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Washington Consensus

Published: 30th Dec, 2019

Lately economists have cautioned that the Washington Consensus is losing its hold over institutions.


Lately economists have cautioned that the Washington Consensus is losing its hold over institutions.


  • Washington Consensus: The Washington Consensus is a set of 10 economic policy prescriptions by Washington, D.C.-based institutions such as the International Monetary Fund (IMF), World Bank and United States Department of the Treasury.
    • It constitutes the "standard" reform package promoted for crisis-stricken developing countries.
    • The prescriptions encompassed policies in such areas as macroeconomic stabilization, economic opening with respect to both trade and investment, and expansion of market forces within the domestic economy.
  • 10 Policy prescriptions:
    • Fiscal policy discipline, with avoidance of large fiscal deficits relative to GDP.
    • Redirection of public spending from subsidies (especially indiscriminate subsidies) toward broad-based provision of key pro-growth, pro-poor services like primary education, primary health care and infrastructure investment.
    • Tax reform, broadening the tax base and adopting moderate marginal tax rates.
    • Interest rates that are market determined and positive (but moderate) in real terms.
    • Competitive exchange rates.
    • Trade liberalization: Liberalization of imports, with particular emphasis on elimination of quantitative restrictions (licensing, etc.); any trade protection to be provided by low and relatively uniform tariffs.
    • Liberalization of inward foreign direct investment.
    • Privatization of state enterprises.
    • Deregulation: Abolition of regulations that impede market entry or restrict competition, except for those justified on safety, environmental and consumer protection grounds, and prudential oversight of financial institutions.
    • Legal security for property rights.


  • Most criticism for Washington Consensus has been focused on trade liberalization and the elimination of subsidies, especially in the agriculture sector.
  • In nations with substantial natural resources, the focus of criticism is on privatization of industries exploiting these resources.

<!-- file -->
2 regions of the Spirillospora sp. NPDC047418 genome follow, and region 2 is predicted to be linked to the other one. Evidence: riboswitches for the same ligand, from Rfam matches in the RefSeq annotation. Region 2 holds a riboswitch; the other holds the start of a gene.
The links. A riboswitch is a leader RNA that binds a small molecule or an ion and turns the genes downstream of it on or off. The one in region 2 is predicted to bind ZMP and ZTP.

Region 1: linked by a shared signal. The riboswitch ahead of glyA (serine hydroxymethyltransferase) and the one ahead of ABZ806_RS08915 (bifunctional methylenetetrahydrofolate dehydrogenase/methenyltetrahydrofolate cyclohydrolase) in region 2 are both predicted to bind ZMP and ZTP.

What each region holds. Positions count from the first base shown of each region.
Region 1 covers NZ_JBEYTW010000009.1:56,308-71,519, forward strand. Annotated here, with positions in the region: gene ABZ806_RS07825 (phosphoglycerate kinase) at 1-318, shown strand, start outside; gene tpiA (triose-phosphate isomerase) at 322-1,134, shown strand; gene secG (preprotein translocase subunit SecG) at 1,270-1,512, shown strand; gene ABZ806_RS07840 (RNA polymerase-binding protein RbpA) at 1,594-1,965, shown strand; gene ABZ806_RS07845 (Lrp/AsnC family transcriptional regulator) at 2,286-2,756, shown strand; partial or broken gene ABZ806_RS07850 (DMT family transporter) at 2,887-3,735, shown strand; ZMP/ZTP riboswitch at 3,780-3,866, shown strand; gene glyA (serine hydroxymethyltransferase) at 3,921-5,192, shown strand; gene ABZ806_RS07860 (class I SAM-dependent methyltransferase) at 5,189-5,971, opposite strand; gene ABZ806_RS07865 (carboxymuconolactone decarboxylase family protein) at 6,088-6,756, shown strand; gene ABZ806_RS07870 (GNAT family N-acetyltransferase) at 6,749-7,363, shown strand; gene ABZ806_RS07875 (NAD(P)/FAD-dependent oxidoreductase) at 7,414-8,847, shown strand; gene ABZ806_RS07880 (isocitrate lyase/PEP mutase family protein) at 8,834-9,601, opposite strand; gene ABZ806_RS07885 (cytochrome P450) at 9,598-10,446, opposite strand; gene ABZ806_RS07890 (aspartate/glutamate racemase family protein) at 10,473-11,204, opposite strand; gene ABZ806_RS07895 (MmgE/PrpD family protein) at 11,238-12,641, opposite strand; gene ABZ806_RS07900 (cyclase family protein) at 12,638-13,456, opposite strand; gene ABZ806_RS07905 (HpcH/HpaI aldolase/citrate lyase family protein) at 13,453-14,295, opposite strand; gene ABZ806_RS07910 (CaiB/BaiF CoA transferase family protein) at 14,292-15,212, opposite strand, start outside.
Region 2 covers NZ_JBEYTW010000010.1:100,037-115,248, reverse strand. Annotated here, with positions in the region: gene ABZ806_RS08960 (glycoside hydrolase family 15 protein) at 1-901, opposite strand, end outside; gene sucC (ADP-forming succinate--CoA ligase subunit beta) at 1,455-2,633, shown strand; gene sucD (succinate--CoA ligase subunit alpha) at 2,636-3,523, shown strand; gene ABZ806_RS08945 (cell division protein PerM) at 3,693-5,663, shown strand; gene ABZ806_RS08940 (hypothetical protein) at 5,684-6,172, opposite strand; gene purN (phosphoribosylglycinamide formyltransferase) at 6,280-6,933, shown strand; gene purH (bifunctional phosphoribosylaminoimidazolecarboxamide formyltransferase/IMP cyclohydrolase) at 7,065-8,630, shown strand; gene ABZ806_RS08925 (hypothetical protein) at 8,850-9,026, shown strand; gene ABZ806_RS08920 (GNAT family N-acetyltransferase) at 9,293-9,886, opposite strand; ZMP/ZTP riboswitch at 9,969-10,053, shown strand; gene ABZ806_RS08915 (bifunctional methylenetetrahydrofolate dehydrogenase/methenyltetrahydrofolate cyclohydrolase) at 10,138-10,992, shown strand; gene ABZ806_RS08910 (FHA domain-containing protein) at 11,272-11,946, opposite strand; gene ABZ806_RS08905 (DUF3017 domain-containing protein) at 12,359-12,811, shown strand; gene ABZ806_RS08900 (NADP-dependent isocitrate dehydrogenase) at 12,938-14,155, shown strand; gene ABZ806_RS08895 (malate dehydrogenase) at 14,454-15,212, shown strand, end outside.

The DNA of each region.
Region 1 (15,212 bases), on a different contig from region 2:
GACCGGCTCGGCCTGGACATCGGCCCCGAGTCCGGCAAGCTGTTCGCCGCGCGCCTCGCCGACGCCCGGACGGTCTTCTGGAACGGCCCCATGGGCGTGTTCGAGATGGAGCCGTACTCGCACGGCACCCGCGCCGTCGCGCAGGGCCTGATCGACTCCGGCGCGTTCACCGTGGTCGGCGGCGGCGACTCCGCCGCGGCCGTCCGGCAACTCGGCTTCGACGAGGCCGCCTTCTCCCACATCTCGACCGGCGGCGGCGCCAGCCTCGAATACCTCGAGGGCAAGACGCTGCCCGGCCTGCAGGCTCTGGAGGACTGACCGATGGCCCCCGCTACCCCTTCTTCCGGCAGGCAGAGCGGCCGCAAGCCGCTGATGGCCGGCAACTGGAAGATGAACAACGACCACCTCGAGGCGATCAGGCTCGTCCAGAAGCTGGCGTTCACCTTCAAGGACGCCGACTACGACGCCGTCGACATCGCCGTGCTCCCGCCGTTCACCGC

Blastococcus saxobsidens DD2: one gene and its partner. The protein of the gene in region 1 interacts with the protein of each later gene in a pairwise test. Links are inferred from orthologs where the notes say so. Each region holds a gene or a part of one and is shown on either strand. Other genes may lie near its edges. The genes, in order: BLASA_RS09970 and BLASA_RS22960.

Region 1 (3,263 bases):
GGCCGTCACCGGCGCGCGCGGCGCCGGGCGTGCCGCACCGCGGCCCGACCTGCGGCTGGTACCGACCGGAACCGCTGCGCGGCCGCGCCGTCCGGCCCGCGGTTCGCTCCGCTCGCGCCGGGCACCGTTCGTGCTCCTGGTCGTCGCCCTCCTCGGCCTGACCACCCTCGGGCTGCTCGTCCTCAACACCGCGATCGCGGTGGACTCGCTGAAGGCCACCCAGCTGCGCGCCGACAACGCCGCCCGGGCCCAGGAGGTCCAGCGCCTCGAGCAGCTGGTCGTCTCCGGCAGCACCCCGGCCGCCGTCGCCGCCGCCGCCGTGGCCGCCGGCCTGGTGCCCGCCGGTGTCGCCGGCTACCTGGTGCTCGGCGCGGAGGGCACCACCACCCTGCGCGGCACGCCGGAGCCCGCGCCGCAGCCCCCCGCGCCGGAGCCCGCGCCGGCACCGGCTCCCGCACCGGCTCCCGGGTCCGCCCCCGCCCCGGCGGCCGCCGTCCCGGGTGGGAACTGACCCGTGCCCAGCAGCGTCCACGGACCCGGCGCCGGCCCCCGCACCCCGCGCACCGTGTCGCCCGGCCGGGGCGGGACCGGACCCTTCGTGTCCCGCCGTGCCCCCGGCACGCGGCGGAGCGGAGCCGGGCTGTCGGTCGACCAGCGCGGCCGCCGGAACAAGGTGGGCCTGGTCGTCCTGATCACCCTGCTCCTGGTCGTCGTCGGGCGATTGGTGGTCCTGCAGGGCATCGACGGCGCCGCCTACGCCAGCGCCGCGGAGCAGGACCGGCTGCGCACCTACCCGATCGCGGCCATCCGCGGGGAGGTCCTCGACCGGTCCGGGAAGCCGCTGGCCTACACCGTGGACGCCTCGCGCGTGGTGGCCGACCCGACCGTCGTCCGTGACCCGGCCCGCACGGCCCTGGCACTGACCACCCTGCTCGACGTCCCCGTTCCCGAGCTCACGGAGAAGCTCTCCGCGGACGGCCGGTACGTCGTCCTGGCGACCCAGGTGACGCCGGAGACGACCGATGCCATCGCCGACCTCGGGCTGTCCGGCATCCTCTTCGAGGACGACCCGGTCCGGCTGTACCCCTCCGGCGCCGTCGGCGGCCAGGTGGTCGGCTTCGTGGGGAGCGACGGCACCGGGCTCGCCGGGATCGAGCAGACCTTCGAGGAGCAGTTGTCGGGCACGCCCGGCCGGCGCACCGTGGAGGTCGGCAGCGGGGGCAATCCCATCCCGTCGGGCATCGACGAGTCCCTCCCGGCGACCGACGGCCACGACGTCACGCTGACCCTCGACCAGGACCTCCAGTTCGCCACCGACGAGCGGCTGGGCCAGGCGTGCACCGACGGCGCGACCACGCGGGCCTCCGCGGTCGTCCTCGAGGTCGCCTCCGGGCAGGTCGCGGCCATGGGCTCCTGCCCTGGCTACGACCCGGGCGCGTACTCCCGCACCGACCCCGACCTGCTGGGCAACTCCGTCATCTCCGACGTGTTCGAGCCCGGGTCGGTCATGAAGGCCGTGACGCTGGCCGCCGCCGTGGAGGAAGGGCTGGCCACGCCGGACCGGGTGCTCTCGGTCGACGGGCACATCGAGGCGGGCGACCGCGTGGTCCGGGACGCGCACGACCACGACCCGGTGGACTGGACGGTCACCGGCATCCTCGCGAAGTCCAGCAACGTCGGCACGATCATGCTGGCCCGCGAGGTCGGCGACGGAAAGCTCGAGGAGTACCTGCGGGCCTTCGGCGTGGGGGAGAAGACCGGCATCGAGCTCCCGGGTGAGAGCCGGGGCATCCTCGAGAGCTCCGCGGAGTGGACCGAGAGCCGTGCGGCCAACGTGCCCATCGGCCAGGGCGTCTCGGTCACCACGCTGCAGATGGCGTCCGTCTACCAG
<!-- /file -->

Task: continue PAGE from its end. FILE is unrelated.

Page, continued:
Is the Washington consensus still relevant?

  • Changing IMF stance: It has been argued that IMF might be moving away from the Washington Consensus world view of freely floating exchange rates and opposition to capital controls that dominated its thinking for decades.
  • China factor: When Renminbi was just included in the basket of currencies that make up the Special Drawing Rights (SDR), economic concerns led to a massive capital flight that saw China’s foreign exchange reserves go down by a trillion.
    • China imposed drastic capital controls to avoid currency crash so soon after its SDR inclusion. And it worked, unlike Washington consensus prescription.
  • Rethinking on the ‘capital account fundamentalism’: The term denotes a belief that free flow of capital provides the greatest possible equity and prosperity, and that any interference with the market process decreases social well-being.
    • However, empirical example suggests, it has not been the case.
    • Free capital flow destabilized emerging economies after the crisis of 2009. Easy monetary policies in the developed world encouraged “carry trade"—cross-border investment in search of higher yields. Capital flooded into emerging economies with higher domestic interest rates. But when Federal Reserve Bank (Fed) tapering started, capital flows reversed, leaving emerging economies very unstable.
  • A possible repetition of 2009: If the US economy stumbles into a recession, which presently seems like a possibility, Fed would be left with no choice but to further expand its quantitative easing. And this could once again have consequences on emerging economies.
    • A similar distress can be caused by the actions of European Central Bank which is easy on printing currency and buying bonds that carry negative interest rates.

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